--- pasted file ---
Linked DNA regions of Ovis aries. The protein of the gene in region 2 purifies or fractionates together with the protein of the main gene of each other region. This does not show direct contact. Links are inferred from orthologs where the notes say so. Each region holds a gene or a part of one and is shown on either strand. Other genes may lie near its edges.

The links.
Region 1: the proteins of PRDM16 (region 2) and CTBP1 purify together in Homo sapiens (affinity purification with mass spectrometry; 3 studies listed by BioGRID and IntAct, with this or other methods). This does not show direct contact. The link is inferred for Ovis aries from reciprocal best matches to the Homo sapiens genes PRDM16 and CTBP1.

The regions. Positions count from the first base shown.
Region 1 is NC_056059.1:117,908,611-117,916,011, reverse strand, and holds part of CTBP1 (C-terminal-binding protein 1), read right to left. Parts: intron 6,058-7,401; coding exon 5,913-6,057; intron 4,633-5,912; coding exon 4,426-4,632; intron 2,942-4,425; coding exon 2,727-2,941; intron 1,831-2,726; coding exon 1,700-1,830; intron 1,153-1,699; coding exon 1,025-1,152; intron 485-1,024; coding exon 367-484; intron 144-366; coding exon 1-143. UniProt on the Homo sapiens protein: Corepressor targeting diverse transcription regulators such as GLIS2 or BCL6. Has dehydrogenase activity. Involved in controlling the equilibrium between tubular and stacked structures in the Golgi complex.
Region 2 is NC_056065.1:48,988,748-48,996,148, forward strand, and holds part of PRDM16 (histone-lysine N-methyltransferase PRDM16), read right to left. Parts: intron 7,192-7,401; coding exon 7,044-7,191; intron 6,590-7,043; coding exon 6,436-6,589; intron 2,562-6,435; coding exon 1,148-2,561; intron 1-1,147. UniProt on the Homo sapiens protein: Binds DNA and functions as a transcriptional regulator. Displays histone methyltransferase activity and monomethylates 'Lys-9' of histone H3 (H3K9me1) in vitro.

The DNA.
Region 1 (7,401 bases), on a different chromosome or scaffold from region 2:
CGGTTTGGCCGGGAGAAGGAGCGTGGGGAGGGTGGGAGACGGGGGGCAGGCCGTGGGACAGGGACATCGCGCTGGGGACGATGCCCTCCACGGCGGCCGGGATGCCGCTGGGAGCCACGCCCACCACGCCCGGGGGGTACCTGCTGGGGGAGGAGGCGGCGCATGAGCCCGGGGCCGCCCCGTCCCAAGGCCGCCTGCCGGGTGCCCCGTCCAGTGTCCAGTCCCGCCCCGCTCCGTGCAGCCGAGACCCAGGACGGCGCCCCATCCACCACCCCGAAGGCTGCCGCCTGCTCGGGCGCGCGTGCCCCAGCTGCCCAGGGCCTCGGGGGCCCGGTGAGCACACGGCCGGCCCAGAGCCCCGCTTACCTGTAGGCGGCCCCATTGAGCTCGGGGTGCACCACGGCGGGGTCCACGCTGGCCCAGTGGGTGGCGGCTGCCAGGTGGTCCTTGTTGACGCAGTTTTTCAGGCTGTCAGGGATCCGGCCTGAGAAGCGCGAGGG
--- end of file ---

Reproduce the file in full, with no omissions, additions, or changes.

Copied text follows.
Linked DNA regions of Ovis aries. The protein of the gene in region 2 purifies or fractionates together with the protein of the main gene of each other region. This does not show direct contact. Links are inferred from orthologs where the notes say so. Each region holds a gene or a part of one and is shown on either strand. Other genes may lie near its edges.

The links.
Region 1: the proteins of PRDM16 (region 2) and CTBP1 purify together in Homo sapiens (affinity purification with mass spectrometry; 3 studies listed by BioGRID and IntAct, with this or other methods). This does not show direct contact. The link is inferred for Ovis aries from reciprocal best matches to the Homo sapiens genes PRDM16 and CTBP1.

The regions. Positions count from the first base shown.
Region 1 is NC_056059.1:117,908,611-117,916,011, reverse strand, and holds part of CTBP1 (C-terminal-binding protein 1), read right to left. Parts: intron 6,058-7,401; coding exon 5,913-6,057; intron 4,633-5,912; coding exon 4,426-4,632; intron 2,942-4,425; coding exon 2,727-2,941; intron 1,831-2,726; coding exon 1,700-1,830; intron 1,153-1,699; coding exon 1,025-1,152; intron 485-1,024; coding exon 367-484; intron 144-366; coding exon 1-143. UniProt on the Homo sapiens protein: Corepressor targeting diverse transcription regulators such as GLIS2 or BCL6. Has dehydrogenase activity. Involved in controlling the equilibrium between tubular and stacked structures in the Golgi complex.
Region 2 is NC_056065.1:48,988,748-48,996,148, forward strand, and holds part of PRDM16 (histone-lysine N-methyltransferase PRDM16), read right to left. Parts: intron 7,192-7,401; coding exon 7,044-7,191; intron 6,590-7,043; coding exon 6,436-6,589; intron 2,562-6,435; coding exon 1,148-2,561; intron 1-1,147. UniProt on the Homo sapiens protein: Binds DNA and functions as a transcriptional regulator. Displays histone methyltransferase activity and monomethylates 'Lys-9' of histone H3 (H3K9me1) in vitro.

The DNA.
Region 1 (7,401 bases), on a different chromosome or scaffold from region 2:
CGGTTTGGCCGGGAGAAGGAGCGTGGGGAGGGTGGGAGACGGGGGGCAGGCCGTGGGACAGGGACATCGCGCTGGGGACGATGCCCTCCACGGCGGCCGGGATGCCGCTGGGAGCCACGCCCACCACGCCCGGGGGGTACCTGCTGGGGGAGGAGGCGGCGCATGAGCCCGGGGCCGCCCCGTCCCAAGGCCGCCTGCCGGGTGCCCCGTCCAGTGTCCAGTCCCGCCCCGCTCCGTGCAGCCGAGACCCAGGACGGCGCCCCATCCACCACCCCGAAGGCTGCCGCCTGCTCGGGCGCGCGTGCCCCAGCTGCCCAGGGCCTCGGGGGCCCGGTGAGCACACGGCCGGCCCAGAGCCCCGCTTACCTGTAGGCGGCCCCATTGAGCTCGGGGTGCACCACGGCGGGGTCCACGCTGGCCCAGTGGGTGGCGGCTGCCAGGTGGTCCTTGTTGACGCAGTTTTTCAGGCTGTCAGGGATCCGGCCTGAGAAGCGCGAGGG